China's Communist leaders gathered on Monday to plan the country's course for the next five years, official media reported, as the world's second largest economy confronts slowing growth and structural inefficiencies.
Beijing has pledged to tackle economic malaise and rampant pollution as it faces increasing calls to address problems that have soured the public mood and worried investors.
The meeting, called the Fifth Plenum, began with a raft of disappointing economic figures prompting "increasing attention from observers both home and abroad", the official Xinhua news agency said.
Five-Year Plans -- it will be the 13th since the People's Republic was founded in 1949 -- are a holdover from the days before China embraced market reforms that have lifted hundreds of millions out of poverty.
But they still provide wide-ranging guidelines for managing the nation's affairs, from the boardroom to the bedroom.
China is a key driver of the world economy and analysts have urged more and broader structural reforms to sustain its long-term expansion.
The ruling party's legitimacy depends on projecting an aura of ultra-competence, but growth fell to its lowest since the global financial crisis in the third quarter, according to official figures.
Leaders on Friday took another step towards loosening remaining Communist-era economic reins, with a surprise announcement that the People's Bank of China was removing controls on what interest rates banks can pay savers.
At the same time it cut benchmark interest rates for the sixth time since November, and lowered the amount of money banks must keep in reserve, as authorities try to stimulate the economy and avoid a hard landing.
A weekend posting on a government website reported Premier Li Keqiang saying authorities may let growth rates slip below the previous target of around seven percent.
"We never said we must defend any target to the death," he said.
- Calls to restrict coal -
The dedicated focus on promoting growth has, among other problems, led leaders to ignore the effects of the country's dependence on heavy industry powered by cheap but dirty coal.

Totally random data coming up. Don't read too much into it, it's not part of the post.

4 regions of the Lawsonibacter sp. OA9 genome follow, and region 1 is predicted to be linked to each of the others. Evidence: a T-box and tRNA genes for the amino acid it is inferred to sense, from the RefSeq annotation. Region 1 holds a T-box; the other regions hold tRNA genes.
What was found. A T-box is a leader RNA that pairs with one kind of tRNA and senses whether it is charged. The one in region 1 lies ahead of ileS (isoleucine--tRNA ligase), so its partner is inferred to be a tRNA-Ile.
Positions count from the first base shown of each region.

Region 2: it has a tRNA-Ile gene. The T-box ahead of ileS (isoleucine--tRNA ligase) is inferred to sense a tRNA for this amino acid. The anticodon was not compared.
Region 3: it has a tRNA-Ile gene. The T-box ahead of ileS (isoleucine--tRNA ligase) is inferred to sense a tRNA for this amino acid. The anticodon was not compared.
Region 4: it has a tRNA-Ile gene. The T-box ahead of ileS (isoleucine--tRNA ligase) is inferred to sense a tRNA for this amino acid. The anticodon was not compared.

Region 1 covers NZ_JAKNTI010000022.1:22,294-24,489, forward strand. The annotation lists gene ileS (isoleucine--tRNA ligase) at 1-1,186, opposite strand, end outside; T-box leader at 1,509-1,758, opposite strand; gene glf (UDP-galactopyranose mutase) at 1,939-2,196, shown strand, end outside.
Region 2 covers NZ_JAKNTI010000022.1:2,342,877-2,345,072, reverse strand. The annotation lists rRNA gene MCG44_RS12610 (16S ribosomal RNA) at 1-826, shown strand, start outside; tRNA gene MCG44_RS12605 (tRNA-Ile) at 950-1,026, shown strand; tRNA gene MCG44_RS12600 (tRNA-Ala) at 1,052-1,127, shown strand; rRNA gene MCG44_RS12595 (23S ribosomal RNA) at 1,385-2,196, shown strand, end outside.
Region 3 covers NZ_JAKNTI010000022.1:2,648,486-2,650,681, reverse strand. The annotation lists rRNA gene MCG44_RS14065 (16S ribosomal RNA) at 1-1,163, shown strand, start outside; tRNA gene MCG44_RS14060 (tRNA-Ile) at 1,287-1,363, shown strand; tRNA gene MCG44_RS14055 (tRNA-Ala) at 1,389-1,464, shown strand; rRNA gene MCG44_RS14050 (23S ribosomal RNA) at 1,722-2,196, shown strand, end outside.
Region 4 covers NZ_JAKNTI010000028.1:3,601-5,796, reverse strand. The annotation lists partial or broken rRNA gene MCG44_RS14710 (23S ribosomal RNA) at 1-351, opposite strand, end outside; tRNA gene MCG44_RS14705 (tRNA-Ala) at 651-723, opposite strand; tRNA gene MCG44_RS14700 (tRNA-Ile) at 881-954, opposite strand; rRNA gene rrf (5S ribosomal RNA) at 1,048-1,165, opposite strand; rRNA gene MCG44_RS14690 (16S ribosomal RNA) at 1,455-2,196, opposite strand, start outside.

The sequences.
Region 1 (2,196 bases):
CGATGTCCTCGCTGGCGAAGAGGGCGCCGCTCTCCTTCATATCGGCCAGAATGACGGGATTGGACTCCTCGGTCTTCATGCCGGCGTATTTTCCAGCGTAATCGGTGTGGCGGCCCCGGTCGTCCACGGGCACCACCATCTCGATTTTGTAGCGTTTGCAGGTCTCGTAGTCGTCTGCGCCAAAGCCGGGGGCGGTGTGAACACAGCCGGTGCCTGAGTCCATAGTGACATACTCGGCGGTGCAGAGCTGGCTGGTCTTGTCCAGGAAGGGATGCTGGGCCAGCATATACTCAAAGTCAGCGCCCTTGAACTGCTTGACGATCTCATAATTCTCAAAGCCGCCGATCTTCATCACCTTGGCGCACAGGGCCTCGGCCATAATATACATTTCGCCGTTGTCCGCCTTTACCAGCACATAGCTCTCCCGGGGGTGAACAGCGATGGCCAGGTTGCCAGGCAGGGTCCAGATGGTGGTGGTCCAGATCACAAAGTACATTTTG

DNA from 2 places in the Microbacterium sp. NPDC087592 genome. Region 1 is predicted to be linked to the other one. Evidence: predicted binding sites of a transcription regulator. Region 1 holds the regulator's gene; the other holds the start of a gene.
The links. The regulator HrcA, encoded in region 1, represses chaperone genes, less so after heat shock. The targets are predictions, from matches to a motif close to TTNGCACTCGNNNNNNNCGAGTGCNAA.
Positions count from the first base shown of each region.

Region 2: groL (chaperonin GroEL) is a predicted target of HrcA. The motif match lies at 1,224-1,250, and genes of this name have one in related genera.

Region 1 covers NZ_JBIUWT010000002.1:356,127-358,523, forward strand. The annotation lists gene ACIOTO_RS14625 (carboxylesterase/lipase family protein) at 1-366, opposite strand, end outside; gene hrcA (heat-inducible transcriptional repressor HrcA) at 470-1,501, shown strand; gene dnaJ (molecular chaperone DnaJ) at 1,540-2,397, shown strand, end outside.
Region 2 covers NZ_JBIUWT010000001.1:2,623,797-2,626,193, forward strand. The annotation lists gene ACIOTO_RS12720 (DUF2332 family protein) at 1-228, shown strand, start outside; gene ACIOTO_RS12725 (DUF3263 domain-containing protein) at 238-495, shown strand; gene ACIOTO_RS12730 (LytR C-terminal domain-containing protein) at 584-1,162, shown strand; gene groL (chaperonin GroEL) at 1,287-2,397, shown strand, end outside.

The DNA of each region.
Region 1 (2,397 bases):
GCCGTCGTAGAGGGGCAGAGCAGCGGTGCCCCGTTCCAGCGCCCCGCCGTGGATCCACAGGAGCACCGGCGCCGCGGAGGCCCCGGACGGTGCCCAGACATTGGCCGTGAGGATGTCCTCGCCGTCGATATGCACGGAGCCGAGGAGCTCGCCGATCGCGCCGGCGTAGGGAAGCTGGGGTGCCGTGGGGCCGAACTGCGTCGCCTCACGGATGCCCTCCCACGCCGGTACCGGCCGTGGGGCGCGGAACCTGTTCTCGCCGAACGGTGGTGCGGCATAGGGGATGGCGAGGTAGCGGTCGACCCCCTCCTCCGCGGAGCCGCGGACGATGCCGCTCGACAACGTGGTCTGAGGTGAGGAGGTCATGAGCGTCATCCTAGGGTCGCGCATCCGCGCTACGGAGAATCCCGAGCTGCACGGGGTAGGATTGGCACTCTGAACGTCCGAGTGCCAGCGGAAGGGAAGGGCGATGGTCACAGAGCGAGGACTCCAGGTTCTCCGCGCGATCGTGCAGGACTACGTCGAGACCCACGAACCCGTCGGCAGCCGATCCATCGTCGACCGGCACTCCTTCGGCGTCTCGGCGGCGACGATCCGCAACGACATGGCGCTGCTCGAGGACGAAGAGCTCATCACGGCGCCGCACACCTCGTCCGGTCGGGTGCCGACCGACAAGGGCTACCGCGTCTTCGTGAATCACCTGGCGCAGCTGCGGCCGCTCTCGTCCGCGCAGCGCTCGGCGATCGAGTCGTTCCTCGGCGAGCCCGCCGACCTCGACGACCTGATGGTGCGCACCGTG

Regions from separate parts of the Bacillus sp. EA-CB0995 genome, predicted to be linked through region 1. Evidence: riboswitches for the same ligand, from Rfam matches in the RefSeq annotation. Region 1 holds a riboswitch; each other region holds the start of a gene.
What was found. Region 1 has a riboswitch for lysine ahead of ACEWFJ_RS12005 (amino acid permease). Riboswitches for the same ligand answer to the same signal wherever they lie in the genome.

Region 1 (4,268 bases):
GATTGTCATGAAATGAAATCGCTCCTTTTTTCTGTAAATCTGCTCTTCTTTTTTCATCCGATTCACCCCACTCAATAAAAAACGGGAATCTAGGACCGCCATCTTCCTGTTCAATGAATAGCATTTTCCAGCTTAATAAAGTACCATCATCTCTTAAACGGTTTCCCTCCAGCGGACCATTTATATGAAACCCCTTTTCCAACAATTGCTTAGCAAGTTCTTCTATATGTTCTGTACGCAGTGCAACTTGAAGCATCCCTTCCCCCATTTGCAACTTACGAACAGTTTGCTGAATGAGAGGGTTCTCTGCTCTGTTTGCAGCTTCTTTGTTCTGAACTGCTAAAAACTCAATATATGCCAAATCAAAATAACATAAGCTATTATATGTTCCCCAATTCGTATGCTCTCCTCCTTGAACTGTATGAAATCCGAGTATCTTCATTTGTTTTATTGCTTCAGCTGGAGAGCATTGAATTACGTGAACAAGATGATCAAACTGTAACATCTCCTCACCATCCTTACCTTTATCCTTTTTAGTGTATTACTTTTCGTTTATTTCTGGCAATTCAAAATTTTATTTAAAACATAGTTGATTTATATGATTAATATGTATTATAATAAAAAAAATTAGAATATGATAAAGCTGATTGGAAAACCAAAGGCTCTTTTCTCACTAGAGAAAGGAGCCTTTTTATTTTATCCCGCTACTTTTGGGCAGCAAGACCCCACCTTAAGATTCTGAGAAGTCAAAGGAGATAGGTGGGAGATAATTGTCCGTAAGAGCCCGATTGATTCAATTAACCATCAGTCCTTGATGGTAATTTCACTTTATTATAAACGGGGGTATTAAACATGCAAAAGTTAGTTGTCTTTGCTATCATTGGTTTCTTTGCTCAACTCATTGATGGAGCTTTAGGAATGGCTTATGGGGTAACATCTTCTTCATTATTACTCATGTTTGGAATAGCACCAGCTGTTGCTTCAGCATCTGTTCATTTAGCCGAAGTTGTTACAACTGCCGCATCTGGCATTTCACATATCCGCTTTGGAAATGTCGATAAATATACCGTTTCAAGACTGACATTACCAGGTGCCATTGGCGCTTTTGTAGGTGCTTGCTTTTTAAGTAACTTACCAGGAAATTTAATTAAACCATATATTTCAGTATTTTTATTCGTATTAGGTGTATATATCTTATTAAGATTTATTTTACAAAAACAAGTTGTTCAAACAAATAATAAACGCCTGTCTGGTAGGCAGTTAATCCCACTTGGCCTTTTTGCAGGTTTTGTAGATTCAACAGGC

That must change, according to an editorial in Monday's China Daily, which is published by the government.
"The government should resort to energy restriction, particularly of coal, in order to press ahead with the transformation of the economic structure," wrote Lin Boqiang, director of the China Center for Energy Economics Research.
Beijing is also considering loosening restrictions on its one-child policy, which has fuelled public discontent and experts say is now raising demographic dilemmas.
The plan is to be implemented next year after it is formally approved by the rubber stamp legislature.
Over the four-day meeting, the 205 members of the Central Committee, plus around 170 alternates, are also expected to discuss changes to the party's upper ranks.
The discussions follow a widespread anti-corruption drive under President Xi Jinping, which some have compared to a political purge.
More than half the Central Committee have changed jobs or been removed from their posts since they were appointed in 2012, according to a social media post by the Beijing Daily, the official newspaper of the capital's Communist committee.
The Global Times, a newspaper with close ties to the government, said the "large-scale reshuffle is extremely rare" in the history of the party.